The National Alliance on Mental Illness estimates that in the United States there are 4.3 million adults, or 18.5 percent of the total population, currently living with one or more diagnosable mental illnesses. In addition, approximately 20.1 million people, or 7.5 percent of the population, have an identifiable substance use disorder (alcohol or illicit drugs).
Right now, mental illness is a widespread epidemic in the U.S. Our incomplete knowledge about psychiatric disorders and the discrepancies between individual cases make it a battle that’s not easily won.
There are a wide variety of treatments available to help patients cope with their psychiatric disorders, including psychotherapy, psychopharmacology, and mindfulness practices. However, each patient is different, and the efficacy of treatment varies. While some people with mental illness are able to find a therapeutic approach that significantly helps within 1–2 psychotherapy and/or medication trials, many are left without relief for far, far longer.
For patients whose symptoms make it difficult to seek out help in the first place, this can be extremely dispiriting. Furthermore, since many pharmaceutical treatments—the majority of antidepressants, for example—take about a month to significantly improve symptoms, many patients, especially those with substance use disorders, find it difficult to stay on a consistent clinical treatment plan.
Pear Therapeutics, a Boston-based digital prescription startup, seeks to solve this problem. From the time of its founding six years ago, Pear has developed four prescription therapeutic applications (reSET, reSET-O, thrive, and reCALL) to help combat substance use disorder, opioid use disorder, schizophrenia, and PTSD in conjunction with psychotherapy and/or psychopharmacology.
ReSET and reSET-O, accessible through both smartphone apps and web interfaces, are designed to increase a patient’s compliance through modular therapeutic exercises, interactive mood-and-substance-use-tracking scales, and prescription medication reminders.
It also permits clinicians to directly access patient-recorded data, allowing them to get a better idea of each individual’s daily mood and lifestyle. This gives psychologists a much bigger picture compared to when the two only communicate in clinical environments. “With traditional therapeutic products, we don’t know in the real world whether or not it’s working, whereas with digital therapeutics we can see real time whether it’s working or not,” says Yuri Maricich, Pear’s chief medical officer and head of clinical development, “That can facilitate the clinician to take action where it’s needed, but it can also facilitate insight around how we can overall improve the healthcare system.”
When Pear Therapeutics was originally founded by Dr. Corey McCann in 2013, the concept of patient-clinician communication—as well as the intention to develop it into a prescribable therapeutic product—was at the heart of the startup’s inspiration. “Outside of the fact that the product is digital, the vision is that this is no different from any other small molecule or biologic, gene-editing, et cetera,” says Maricich. “And so that’s been our approach since day one.”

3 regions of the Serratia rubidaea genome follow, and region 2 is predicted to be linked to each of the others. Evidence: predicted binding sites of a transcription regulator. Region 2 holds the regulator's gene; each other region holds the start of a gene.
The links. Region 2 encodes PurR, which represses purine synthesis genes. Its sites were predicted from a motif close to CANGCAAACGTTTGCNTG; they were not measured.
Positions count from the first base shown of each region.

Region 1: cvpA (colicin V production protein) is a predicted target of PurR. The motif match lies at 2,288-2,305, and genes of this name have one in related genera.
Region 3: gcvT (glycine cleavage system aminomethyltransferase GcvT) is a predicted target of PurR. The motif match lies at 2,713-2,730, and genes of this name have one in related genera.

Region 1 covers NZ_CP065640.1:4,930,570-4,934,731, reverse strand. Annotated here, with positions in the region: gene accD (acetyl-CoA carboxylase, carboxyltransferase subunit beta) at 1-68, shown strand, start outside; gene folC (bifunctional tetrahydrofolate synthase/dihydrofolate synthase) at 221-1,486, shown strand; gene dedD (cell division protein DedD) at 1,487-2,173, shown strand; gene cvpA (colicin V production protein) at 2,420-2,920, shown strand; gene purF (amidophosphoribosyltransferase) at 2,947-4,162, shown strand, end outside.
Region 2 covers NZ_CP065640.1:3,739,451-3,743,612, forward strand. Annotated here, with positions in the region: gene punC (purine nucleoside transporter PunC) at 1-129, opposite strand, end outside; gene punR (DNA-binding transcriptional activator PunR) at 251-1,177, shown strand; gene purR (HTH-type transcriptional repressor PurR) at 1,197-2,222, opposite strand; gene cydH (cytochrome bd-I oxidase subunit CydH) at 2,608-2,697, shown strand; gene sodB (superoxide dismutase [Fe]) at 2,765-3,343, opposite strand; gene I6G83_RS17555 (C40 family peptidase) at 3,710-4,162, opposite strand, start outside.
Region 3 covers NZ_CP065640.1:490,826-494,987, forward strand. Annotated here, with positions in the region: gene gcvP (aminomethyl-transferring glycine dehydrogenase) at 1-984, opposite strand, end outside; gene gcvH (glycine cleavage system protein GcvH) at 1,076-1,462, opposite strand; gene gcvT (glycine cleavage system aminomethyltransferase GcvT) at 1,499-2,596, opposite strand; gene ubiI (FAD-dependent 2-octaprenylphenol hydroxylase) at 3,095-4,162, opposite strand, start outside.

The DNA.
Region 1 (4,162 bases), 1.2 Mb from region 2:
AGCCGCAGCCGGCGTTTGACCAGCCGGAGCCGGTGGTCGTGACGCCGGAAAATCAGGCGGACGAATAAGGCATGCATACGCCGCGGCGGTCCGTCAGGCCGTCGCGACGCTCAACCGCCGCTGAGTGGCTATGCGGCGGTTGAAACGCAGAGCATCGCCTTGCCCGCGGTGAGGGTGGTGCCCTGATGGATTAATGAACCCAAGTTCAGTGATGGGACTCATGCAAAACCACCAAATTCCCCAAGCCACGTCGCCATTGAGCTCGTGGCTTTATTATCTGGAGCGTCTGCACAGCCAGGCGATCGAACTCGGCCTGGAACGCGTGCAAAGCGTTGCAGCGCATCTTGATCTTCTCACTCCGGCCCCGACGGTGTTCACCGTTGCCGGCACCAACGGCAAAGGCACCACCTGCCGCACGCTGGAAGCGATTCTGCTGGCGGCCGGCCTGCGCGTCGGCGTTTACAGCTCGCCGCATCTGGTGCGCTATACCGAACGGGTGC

The decision to use digital apps rather than other treatment approaches resulted from the recognition that there were problems both in neurobehavioral research and in patient accessibility to effective care. Although a lot of data has been collected, it hasn’t been utilized as effectively as it could be, and most of it only focuses on patient behavior in clinical settings. Maricich notes that there’s also frequent fidelity issues in psychiatric treatment; still, studies have shown that a combination of psychotherapy and psychopharmacology is usually very effective. “Our vision was that if we could combine the pharmacology with the neurobehavioral intervention in the form of digital, there is an opportunity to really enhance care for patients across multiple therapeutic areas,” Maricich says.
So far, Pear has found great success in this approach. In September of 2017, reSET gained approval for prescription use—the first ever mobile application for substance use treatment to do so. Currently, Pear is waiting on FDA approval for reSET-O, which they plan to commercially launch along with reSET in late 2018. The company is also in the early development and clinical trial stage for thrive and reCALL, which plan to incorporate VR to best treat their targeted disorders.
Pear has many other future app plans to treat a variety of psychiatric and neurological disorders, and they don’t plan to stop anytime soon. On March 1st, for instance, they officially formed a partnership with the pharma company Novartis in order to collaborate on thrive and a future product for treatment of Multiple Sclerosis.
“I think that patients deserve the same standard for a digital therapeutic than they would for any other therapeutic product—they’re no different,” says Maricich. “And that’s been our approach since day one.”
You can find out more about Pear Therapeutics and their products by visiting their website here: https://peartherapeutics.com/
Emily NcNeiece, a sophomore Publishing major at Emerson College, brings to MedTech a lifelong passion for the written word. As a current editor for Emerson’s Generic and Atlas magazines, and a reader for The Emerson Review, Emily loves engaging through text with the world around her. In her spare time, she enjoys cross-country running, short story writing, and watching just a bit too much TV.
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